The Justice Department is Placing a Massive Book Publishing Merger on Hold
Stephen King is known as many things: the king of horror, a short story extraordinaire, noted philanthropist. Soon he’ll don a new identity at the center of a drama unfolding in real life: star witness. The US Department of Justice…
Stephen King is known as many things: the king of horror, a short story extraordinaire, noted philanthropist. Soon he’ll don a new identity at the center of a drama unfolding in real life: star witness.
The US Department of Justice is calling the author to the stand as it sues to block a merger between mega book publishers Penguin Random House and Simon & Schuster. The trial, which starts today, will presumably be worthy of a John Grisham novel.
Slaughterhouse-Five (Major Publishers)
In the world of book publishing, a so-called Big Five of publishers reign supreme: MacMillian, Harper Collins, Hachette Book Group, Simon & Schuster, and Penguin Random House (itself the result of a 2013 merger that ended the era of a Big Six). When Penguin Random House announced in Fall 2020 that it had agreed to acquire Simon & Schuster, authors, analysts, and industry leaders decried that the new landscape wouldn’t so much be a new Big Four, but rather one clear titan and three other small competitors — and that’s not even mentioning the countless small and independent book houses.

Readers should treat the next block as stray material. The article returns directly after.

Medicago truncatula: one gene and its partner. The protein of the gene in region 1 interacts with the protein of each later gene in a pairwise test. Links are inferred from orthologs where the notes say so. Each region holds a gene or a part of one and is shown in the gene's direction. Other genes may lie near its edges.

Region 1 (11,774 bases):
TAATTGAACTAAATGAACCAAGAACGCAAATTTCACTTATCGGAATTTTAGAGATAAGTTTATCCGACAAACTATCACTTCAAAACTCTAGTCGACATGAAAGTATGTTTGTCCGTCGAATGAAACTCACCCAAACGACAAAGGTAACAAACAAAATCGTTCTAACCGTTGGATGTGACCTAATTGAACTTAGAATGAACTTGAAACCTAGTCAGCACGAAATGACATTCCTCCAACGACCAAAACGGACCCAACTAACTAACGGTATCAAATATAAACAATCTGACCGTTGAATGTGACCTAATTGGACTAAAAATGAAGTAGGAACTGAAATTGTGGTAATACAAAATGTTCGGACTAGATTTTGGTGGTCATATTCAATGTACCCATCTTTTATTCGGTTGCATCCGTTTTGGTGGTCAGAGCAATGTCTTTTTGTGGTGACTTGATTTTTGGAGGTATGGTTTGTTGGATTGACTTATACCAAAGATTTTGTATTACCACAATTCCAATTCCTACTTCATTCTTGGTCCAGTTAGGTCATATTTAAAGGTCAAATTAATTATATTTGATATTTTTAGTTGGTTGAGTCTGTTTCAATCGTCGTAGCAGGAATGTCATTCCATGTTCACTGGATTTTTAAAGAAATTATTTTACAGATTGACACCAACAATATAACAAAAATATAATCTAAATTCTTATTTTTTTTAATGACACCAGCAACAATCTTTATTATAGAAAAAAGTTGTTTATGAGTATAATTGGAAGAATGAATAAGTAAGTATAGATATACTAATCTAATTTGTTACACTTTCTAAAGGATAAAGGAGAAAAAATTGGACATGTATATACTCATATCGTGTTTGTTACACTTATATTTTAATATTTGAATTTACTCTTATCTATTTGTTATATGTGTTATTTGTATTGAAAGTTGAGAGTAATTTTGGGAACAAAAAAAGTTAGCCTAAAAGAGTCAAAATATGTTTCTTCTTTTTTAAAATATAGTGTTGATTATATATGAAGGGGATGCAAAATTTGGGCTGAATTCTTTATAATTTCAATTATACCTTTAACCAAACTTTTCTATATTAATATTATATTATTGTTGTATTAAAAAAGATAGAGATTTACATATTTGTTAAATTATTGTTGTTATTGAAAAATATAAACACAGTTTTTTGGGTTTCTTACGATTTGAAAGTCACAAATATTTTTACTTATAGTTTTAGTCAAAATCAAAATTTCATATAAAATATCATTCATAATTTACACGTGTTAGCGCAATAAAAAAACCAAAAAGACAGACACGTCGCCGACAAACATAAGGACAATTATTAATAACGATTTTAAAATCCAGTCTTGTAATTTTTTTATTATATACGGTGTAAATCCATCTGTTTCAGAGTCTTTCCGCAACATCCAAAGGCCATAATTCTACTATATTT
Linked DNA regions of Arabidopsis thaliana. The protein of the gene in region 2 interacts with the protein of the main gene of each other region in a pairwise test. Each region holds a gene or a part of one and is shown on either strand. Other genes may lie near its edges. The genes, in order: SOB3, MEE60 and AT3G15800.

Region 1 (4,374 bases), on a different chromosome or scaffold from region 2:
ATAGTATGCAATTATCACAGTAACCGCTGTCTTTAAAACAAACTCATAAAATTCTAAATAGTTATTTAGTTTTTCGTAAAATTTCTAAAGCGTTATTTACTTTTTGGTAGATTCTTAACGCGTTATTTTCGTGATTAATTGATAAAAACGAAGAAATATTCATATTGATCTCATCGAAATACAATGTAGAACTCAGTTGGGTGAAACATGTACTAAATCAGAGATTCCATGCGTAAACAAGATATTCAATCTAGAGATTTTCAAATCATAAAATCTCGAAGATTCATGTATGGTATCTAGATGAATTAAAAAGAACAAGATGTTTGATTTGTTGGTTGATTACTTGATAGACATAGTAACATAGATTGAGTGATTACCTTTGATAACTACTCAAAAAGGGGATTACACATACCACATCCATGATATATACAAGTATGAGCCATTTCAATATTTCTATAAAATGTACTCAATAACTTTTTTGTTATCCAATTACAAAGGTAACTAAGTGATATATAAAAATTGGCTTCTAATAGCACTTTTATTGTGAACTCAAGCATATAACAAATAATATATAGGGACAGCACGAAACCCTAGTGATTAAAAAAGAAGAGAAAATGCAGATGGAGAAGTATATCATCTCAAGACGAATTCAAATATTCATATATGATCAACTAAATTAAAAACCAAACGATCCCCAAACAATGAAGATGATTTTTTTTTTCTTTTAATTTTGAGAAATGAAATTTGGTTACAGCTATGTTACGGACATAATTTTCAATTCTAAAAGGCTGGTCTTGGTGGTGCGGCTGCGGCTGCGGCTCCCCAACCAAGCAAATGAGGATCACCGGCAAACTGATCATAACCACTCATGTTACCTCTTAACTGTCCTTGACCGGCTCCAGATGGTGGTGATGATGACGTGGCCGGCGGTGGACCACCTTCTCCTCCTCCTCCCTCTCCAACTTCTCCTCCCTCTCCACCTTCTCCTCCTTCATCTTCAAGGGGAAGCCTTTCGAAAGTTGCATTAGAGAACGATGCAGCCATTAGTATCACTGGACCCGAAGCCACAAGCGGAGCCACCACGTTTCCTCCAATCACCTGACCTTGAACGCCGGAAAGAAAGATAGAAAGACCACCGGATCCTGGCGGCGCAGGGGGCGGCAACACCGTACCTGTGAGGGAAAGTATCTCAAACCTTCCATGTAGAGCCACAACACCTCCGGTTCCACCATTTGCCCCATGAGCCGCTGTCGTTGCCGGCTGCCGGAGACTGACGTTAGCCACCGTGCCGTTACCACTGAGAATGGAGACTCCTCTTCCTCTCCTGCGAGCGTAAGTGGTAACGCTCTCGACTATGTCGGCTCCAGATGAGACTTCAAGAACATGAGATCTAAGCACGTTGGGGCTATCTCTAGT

The acquisition, set at just under $2.2 billion, proved enough of a page-turner to draw the attention of the merger-skeptic Justice Department away from Silicon Valley. The post-merger Penguin House, they argue, could create a company of Orwellian proportions:
- The new company would qualify as a monopoly, the Justice Department says, able to exercise too much control over authors of expected top-selling books who can currently demand advances of over $250,000. The new house could kill competition and lower advances industry-wide.
- Industry analysts, meanwhile, told The New York Times that the combined company would produce a disproportionate amount of chart-topping books in an industry increasingly reliant on blockbuster sales. Penguin Random already accounted for 38 of the top 100-selling print books last year while Simon & Schuster had 11, according to NPD Bookscan.
Penguin’s Complaint: Penguin’s parent company Bertelsmann contends that access to supply chain and distribution economies of scale will allow it to pay authors more, not less, and the two houses will still bid separately for new books.
All the King’s Men: Stephen King, who publishes with Simon & Schuster, is testifying against the merger. “The more the big publishers consolidate, the harder it is for indie publishers to survive,” King said. “And that is where the good writers are currently starting out and learning their chops.” The author of The Stand is, well, taking a stand.